Caring for People forum addresses base, community topics

  • Published
  • By Kevin Gaddie
  • Team Eglin Public Affairs

EGLIN AIR FORCE BASE, Fla. -- A Caring for People forum was held at the Research Engineering Education Facility near the base Sept. 23.

The forum offered Eglin community members an opportunity to discuss quality of life issues and concerns, according to Kelly Ewert, community support coordinator. 

Ewert said the forum focused on five topics, which were addressed in focus groups: welcome support, family engagement, community resilience, organizational connectedness and single support.

Participants veered into the groups to brainstorm ideas and develop solutions. 

For welcome support, the objective was to find ways to improve processes, procedures and policies to help support and engage personnel and their families arriving here.  The goal is to increase welcome and relocation support, including joint services and civilian members.  

Senior Master Sgt. Kristen Hill, 96th Medical Support Squadron, voiced concerns about perceptions of unit operations, as personnel are welcomed to the base.

“I’m concerned personnel in one unit think they are more valuable than personnel in another unit,” she said.  “That perception can cause some personnel to not feel welcome, in certain circles, which can affect morale.  At the end of the day, we all have our responsibilities in overall mission accomplishment.  We should all take pride in that.”

Innovative ways to improve communication with family members were discussed in the family support group.  The goals were to obtain ideas to increase communication, engagement, and participation in events; to understand what gaps may exist; and to understand how to overcome family engagement barriers.

Tech. Sgt. Eric Danis, 372nd Training Squadron, hoped ideas from the group might impact Hurlburt and Duke Fields.

“I’m optimistic what we do here can make a difference for families at our surrounding bases,” he said.

The community resilience support group identified what motivates base members to have pride in their community; how to improve the sense of community and its surroundings; and create an action plan to make Eglin a better place to live and work. 

For Senior Airman Joshua Jones, 96th Communications Squadron, the loss of a recreational area here was a huge concern, which brought a favorable reaction in the community resilience support group.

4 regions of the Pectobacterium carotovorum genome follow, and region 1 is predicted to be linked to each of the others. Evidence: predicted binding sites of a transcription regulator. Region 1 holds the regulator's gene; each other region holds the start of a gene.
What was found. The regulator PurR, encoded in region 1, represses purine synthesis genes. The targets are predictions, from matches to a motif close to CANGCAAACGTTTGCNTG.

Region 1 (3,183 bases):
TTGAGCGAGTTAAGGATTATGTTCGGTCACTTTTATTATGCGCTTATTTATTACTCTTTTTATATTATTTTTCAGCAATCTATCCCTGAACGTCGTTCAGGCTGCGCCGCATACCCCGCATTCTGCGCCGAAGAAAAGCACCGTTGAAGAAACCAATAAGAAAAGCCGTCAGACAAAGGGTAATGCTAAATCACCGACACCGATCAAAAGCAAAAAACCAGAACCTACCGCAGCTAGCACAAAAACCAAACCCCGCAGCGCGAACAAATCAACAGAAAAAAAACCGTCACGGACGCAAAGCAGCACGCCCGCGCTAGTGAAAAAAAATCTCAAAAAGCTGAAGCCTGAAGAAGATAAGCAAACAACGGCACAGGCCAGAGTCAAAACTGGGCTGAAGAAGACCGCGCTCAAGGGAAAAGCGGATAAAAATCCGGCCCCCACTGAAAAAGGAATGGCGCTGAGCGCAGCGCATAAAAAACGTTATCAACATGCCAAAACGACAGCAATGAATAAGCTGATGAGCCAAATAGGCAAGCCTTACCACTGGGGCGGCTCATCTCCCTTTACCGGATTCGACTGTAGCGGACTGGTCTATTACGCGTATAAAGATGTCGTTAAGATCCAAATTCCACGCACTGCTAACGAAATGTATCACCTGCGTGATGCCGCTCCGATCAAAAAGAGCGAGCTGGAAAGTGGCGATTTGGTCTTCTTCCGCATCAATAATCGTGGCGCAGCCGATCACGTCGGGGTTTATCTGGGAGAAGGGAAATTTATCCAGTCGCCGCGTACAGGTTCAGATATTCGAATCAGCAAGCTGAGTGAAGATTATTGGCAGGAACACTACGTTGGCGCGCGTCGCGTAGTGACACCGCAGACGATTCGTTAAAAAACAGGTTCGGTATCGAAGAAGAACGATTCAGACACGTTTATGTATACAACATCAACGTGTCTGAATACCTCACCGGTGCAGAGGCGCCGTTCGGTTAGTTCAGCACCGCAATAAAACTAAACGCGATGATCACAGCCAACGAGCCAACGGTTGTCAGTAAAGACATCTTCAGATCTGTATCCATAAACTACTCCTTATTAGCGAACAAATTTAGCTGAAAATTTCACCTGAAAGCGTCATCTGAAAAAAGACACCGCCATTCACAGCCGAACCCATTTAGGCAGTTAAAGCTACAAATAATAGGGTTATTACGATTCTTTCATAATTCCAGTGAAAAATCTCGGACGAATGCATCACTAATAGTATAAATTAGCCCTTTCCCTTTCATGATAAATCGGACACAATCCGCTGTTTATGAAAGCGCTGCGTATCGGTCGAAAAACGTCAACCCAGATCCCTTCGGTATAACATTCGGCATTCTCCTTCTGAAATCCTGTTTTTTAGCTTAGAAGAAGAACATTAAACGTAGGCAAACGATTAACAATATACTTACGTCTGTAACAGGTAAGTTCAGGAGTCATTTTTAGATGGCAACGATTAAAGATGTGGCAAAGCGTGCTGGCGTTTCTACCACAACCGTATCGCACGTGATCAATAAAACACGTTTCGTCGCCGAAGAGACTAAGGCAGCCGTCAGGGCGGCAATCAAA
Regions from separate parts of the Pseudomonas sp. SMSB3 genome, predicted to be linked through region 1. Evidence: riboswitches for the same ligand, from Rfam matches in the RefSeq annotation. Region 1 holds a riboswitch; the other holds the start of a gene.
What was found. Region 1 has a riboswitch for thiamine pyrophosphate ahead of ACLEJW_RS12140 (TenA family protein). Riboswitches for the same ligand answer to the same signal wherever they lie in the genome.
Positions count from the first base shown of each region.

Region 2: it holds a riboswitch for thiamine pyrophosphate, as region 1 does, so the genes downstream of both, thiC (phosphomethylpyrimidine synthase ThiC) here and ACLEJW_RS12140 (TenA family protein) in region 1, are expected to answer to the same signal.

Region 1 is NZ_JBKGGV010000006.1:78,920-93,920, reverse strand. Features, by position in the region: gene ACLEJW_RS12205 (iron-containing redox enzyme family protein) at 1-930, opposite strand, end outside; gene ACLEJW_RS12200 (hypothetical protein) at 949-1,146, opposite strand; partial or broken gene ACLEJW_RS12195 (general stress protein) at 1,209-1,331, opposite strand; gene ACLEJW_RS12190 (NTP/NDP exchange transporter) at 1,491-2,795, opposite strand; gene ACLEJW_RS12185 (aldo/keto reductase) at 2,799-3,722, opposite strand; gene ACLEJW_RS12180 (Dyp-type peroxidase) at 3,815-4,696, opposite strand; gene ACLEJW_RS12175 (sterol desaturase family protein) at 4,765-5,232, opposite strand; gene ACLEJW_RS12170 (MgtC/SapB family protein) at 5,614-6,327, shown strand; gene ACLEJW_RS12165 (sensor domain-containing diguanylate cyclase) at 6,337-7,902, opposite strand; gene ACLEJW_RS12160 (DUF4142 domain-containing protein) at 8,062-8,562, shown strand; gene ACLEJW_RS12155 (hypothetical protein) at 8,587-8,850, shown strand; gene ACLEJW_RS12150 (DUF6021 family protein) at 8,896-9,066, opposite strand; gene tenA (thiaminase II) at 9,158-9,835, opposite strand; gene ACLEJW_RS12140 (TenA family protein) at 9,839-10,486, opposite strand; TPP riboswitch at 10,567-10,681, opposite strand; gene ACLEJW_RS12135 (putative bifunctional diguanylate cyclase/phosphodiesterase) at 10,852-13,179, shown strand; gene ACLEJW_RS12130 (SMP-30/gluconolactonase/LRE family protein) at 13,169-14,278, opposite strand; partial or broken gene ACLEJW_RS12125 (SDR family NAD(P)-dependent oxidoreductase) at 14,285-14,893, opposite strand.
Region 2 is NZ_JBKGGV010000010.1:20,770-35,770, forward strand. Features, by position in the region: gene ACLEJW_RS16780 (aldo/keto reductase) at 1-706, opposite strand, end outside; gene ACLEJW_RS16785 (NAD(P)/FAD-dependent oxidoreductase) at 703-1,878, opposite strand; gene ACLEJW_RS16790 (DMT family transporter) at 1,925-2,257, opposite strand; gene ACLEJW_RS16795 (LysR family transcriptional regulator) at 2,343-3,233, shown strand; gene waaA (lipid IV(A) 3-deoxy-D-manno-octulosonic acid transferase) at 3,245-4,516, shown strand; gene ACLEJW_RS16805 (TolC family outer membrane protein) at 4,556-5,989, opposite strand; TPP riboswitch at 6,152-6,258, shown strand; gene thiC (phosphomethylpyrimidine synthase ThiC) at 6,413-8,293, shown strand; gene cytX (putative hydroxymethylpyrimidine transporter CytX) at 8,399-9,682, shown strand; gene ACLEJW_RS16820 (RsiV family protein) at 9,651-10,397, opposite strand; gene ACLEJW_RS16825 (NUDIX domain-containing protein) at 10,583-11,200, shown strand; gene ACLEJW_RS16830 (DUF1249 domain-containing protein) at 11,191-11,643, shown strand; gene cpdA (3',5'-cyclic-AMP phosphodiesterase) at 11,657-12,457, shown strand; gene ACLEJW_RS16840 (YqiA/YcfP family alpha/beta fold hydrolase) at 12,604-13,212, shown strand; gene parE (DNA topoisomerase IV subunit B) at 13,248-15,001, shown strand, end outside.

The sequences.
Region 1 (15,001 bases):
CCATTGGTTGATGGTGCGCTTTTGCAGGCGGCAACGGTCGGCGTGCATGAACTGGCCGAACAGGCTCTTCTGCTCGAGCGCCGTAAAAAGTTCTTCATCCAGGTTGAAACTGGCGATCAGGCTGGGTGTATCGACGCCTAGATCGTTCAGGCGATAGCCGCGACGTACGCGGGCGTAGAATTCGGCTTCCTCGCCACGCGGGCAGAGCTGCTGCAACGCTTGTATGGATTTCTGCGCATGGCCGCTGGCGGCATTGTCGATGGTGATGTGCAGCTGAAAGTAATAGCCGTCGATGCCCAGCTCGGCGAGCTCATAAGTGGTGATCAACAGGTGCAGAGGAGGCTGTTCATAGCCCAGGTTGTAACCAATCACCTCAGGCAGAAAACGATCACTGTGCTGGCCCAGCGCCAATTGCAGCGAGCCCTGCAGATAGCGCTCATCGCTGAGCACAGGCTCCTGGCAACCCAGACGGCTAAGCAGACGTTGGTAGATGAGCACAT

“We would love to see a bowling alley come back to Eglin,” he said.  “I thought it was great place to meet, hang out and have fun.”  

The organizational connectedness support group addressed best practices of organizations for virtual/mixed work environments. 

They also talked about how the command can better equip personnel and supervisors for enduring telework environments, from a resiliency perspective.

Tech. Sgt. Jordan Swaner, 96th Surgical Operations Squadron, had a question about work/life balance, during the group’s discussion.

“I wanted to know how communication and networking is effective, in work and off-base environments,” he said.

Finally, the single support group discussed ways the community can increase the physical, social, spiritual and mental wellness of Eglin’s single men and women.

Capt. Mary Avalon, 96th Comptroller Squadron, was concerned about the disconnect between Air Force leadership and single Airmen.

“I feel there is a loss of communication somewhere in that relationship,” she said.  “We’re focusing on strategies to strengthen that connection.”

Ewert said the top two topics from each focus group will be presented to base leadership for action.  Progress on the topics will be tracked through the base Community Action Information Board and the Helping Agency Team, and will be reported regularly to base leadership.

Dale Marks, 96th Test Wing vice-director, said base leadership is prepared to act on their concerns and solutions.

“We want to hear what’s on your mind,” he said.  “We want to know what you’re thinking, and how you would solve those issues.   We don’t want to admire problems.  We are here to make a difference.”